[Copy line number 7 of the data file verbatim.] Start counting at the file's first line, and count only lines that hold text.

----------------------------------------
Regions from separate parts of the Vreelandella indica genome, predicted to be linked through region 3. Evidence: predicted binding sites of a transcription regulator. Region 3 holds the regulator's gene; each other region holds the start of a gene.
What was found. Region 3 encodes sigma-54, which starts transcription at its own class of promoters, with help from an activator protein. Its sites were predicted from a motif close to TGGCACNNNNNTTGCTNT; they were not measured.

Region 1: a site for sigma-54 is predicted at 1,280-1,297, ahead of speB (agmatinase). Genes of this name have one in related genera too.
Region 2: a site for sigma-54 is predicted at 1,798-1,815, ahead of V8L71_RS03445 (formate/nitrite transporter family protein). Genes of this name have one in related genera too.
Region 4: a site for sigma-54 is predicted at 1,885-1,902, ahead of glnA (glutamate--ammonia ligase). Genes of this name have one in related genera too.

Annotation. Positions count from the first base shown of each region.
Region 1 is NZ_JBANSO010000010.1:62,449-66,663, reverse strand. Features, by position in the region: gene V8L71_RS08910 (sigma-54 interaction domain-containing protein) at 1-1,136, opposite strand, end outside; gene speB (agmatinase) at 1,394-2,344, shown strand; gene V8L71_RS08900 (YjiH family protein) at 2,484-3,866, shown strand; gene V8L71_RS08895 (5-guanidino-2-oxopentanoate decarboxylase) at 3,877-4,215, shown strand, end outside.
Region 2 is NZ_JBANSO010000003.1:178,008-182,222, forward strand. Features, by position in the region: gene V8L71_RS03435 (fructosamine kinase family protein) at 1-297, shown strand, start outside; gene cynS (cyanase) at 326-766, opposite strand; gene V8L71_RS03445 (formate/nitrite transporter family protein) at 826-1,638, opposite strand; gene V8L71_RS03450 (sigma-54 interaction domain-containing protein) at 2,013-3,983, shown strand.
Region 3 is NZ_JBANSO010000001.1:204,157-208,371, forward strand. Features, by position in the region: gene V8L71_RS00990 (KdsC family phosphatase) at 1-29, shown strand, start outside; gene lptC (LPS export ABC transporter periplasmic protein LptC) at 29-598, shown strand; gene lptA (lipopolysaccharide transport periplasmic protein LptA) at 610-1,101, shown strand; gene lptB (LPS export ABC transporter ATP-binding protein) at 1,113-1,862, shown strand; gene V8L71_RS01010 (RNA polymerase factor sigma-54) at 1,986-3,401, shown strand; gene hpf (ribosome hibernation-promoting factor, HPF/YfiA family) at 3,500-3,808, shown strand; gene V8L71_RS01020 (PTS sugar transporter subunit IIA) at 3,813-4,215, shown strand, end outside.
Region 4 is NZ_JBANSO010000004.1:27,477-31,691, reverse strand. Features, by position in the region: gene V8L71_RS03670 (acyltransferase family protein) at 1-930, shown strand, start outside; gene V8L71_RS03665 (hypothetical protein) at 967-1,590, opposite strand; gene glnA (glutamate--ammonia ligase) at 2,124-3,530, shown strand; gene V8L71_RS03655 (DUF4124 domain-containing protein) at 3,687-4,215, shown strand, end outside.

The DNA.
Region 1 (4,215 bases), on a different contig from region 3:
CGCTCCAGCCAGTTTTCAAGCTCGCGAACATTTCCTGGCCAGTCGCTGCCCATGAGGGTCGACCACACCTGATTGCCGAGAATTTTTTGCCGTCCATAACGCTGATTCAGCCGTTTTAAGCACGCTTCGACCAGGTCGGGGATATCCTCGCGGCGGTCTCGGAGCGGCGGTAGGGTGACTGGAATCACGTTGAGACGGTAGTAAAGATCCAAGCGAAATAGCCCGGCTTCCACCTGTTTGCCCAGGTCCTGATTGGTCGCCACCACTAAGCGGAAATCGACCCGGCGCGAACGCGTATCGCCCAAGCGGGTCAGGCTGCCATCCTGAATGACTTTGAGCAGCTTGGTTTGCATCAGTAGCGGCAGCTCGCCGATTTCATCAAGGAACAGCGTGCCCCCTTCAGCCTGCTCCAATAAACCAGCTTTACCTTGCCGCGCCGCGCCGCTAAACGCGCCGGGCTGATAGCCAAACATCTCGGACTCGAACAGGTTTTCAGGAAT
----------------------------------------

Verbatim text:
Region 1 is NZ_JBANSO010000010.1:62,449-66,663, reverse strand. Features, by position in the region: gene V8L71_RS08910 (sigma-54 interaction domain-containing protein) at 1-1,136, opposite strand, end outside; gene speB (agmatinase) at 1,394-2,344, shown strand; gene V8L71_RS08900 (YjiH family protein) at 2,484-3,866, shown strand; gene V8L71_RS08895 (5-guanidino-2-oxopentanoate decarboxylase) at 3,877-4,215, shown strand, end outside.